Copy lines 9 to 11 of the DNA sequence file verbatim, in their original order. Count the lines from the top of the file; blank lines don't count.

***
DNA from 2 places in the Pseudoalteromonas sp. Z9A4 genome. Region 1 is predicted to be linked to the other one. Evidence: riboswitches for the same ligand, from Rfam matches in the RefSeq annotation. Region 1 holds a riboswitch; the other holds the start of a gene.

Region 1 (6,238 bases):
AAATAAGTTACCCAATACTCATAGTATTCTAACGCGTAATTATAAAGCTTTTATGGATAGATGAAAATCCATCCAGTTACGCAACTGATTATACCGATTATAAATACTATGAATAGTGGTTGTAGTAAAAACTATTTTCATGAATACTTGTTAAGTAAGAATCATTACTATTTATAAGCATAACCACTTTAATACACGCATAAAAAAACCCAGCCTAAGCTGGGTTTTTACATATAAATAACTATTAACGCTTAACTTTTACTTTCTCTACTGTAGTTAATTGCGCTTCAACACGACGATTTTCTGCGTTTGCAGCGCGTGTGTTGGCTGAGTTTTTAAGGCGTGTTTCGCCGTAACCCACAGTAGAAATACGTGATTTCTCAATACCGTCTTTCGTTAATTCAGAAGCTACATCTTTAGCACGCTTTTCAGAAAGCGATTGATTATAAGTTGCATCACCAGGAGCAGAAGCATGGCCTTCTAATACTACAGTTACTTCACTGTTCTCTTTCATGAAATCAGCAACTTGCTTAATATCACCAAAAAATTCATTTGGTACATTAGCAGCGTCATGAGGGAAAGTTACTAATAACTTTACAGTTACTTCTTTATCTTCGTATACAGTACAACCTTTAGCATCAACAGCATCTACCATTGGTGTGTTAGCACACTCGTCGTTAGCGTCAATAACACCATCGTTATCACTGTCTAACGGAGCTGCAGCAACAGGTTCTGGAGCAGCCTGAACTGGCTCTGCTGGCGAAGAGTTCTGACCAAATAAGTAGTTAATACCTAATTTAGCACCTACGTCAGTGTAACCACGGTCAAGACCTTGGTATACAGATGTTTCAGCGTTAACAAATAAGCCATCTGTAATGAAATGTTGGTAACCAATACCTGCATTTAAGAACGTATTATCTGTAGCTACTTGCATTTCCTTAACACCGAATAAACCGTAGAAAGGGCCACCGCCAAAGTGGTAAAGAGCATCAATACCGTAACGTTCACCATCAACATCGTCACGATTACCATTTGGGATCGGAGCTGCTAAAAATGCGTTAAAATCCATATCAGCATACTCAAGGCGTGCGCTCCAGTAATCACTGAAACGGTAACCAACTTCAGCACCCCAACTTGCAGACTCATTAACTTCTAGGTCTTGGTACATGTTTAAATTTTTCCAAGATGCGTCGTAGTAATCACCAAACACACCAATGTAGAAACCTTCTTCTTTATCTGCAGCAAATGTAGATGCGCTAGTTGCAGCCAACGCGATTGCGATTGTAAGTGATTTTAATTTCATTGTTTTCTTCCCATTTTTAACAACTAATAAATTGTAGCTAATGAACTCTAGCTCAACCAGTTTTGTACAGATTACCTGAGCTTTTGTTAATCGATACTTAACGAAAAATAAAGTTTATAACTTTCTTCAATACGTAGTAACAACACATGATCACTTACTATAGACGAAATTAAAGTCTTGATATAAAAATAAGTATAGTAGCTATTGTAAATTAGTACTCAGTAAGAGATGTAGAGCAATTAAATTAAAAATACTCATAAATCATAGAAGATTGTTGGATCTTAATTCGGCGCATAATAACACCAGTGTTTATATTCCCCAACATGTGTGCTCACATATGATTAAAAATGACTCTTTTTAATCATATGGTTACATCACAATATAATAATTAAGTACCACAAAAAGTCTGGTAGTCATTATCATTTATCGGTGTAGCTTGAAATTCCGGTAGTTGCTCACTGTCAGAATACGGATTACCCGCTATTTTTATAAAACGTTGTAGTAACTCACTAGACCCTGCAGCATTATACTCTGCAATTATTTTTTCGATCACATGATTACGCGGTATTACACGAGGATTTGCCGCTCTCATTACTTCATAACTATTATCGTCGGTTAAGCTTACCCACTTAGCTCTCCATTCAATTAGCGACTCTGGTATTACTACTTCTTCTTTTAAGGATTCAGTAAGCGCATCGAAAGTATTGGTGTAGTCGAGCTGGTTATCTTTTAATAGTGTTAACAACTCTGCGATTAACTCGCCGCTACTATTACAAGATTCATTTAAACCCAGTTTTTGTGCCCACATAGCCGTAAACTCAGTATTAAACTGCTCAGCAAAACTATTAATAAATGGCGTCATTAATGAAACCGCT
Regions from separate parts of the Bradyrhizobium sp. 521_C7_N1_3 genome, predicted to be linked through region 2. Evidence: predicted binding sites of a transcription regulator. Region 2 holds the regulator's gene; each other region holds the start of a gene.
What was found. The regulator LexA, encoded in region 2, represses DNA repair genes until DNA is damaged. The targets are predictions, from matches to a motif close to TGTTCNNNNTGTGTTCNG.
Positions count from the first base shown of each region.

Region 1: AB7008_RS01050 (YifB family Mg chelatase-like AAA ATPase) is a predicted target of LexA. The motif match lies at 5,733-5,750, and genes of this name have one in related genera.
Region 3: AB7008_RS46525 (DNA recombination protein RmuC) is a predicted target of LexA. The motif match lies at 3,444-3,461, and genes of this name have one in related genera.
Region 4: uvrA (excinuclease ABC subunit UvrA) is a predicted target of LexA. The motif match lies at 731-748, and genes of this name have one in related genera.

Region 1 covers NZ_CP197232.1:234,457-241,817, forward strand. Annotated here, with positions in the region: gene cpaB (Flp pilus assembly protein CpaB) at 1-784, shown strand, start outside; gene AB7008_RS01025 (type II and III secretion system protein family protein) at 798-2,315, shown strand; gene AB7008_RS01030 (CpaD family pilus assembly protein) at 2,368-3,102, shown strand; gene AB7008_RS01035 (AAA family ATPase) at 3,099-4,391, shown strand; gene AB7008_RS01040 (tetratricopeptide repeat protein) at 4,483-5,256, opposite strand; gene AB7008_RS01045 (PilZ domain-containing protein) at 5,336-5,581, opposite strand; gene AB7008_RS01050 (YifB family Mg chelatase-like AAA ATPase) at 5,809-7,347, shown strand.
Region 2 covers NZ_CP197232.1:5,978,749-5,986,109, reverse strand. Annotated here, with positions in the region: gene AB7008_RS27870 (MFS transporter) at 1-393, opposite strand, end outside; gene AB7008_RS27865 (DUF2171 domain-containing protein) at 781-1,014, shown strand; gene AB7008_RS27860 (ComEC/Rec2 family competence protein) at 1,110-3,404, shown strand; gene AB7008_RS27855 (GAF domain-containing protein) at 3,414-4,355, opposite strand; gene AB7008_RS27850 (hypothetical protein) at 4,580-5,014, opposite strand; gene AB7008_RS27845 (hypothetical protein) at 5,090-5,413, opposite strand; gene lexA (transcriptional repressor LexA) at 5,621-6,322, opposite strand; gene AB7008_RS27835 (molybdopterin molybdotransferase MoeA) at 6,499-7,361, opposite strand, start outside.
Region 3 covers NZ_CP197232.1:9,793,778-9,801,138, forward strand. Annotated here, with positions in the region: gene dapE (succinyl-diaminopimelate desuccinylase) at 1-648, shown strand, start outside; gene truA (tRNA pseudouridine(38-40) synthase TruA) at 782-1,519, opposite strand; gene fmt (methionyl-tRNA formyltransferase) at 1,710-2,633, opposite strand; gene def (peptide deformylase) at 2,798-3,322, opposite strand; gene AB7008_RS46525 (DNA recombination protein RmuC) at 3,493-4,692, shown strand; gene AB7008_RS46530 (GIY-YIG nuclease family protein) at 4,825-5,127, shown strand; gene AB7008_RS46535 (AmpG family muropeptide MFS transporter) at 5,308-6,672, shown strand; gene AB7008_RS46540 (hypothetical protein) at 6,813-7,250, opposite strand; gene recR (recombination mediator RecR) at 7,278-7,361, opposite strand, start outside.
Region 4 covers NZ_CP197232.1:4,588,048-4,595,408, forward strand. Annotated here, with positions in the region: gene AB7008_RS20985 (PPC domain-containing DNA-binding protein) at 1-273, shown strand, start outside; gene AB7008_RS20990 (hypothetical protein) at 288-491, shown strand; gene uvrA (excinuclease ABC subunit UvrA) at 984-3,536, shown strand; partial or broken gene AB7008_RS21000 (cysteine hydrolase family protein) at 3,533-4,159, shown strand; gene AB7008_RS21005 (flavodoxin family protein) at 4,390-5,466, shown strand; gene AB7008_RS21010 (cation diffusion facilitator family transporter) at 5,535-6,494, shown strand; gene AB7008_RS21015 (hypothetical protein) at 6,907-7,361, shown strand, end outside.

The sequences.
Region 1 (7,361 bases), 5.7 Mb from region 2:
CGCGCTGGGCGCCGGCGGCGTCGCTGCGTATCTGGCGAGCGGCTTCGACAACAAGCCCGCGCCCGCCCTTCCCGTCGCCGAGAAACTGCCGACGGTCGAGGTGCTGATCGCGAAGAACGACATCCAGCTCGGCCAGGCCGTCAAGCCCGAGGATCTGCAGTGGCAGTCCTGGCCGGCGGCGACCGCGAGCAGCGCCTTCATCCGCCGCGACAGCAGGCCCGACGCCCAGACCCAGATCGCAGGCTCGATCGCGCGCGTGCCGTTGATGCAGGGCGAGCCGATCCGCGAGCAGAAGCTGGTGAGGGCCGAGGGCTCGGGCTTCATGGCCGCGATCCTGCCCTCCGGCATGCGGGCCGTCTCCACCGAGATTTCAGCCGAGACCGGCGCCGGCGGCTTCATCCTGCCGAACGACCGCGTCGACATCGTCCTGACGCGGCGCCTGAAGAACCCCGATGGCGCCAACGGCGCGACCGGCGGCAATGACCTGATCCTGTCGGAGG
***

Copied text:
Region 4: uvrA (excinuclease ABC subunit UvrA) is a predicted target of LexA. The motif match lies at 731-748, and genes of this name have one in related genera.

Region 1 covers NZ_CP197232.1:234,457-241,817, forward strand. Annotated here, with positions in the region: gene cpaB (Flp pilus assembly protein CpaB) at 1-784, shown strand, start outside; gene AB7008_RS01025 (type II and III secretion system protein family protein) at 798-2,315, shown strand; gene AB7008_RS01030 (CpaD family pilus assembly protein) at 2,368-3,102, shown strand; gene AB7008_RS01035 (AAA family ATPase) at 3,099-4,391, shown strand; gene AB7008_RS01040 (tetratricopeptide repeat protein) at 4,483-5,256, opposite strand; gene AB7008_RS01045 (PilZ domain-containing protein) at 5,336-5,581, opposite strand; gene AB7008_RS01050 (YifB family Mg chelatase-like AAA ATPase) at 5,809-7,347, shown strand.
Region 2 covers NZ_CP197232.1:5,978,749-5,986,109, reverse strand. Annotated here, with positions in the region: gene AB7008_RS27870 (MFS transporter) at 1-393, opposite strand, end outside; gene AB7008_RS27865 (DUF2171 domain-containing protein) at 781-1,014, shown strand; gene AB7008_RS27860 (ComEC/Rec2 family competence protein) at 1,110-3,404, shown strand; gene AB7008_RS27855 (GAF domain-containing protein) at 3,414-4,355, opposite strand; gene AB7008_RS27850 (hypothetical protein) at 4,580-5,014, opposite strand; gene AB7008_RS27845 (hypothetical protein) at 5,090-5,413, opposite strand; gene lexA (transcriptional repressor LexA) at 5,621-6,322, opposite strand; gene AB7008_RS27835 (molybdopterin molybdotransferase MoeA) at 6,499-7,361, opposite strand, start outside.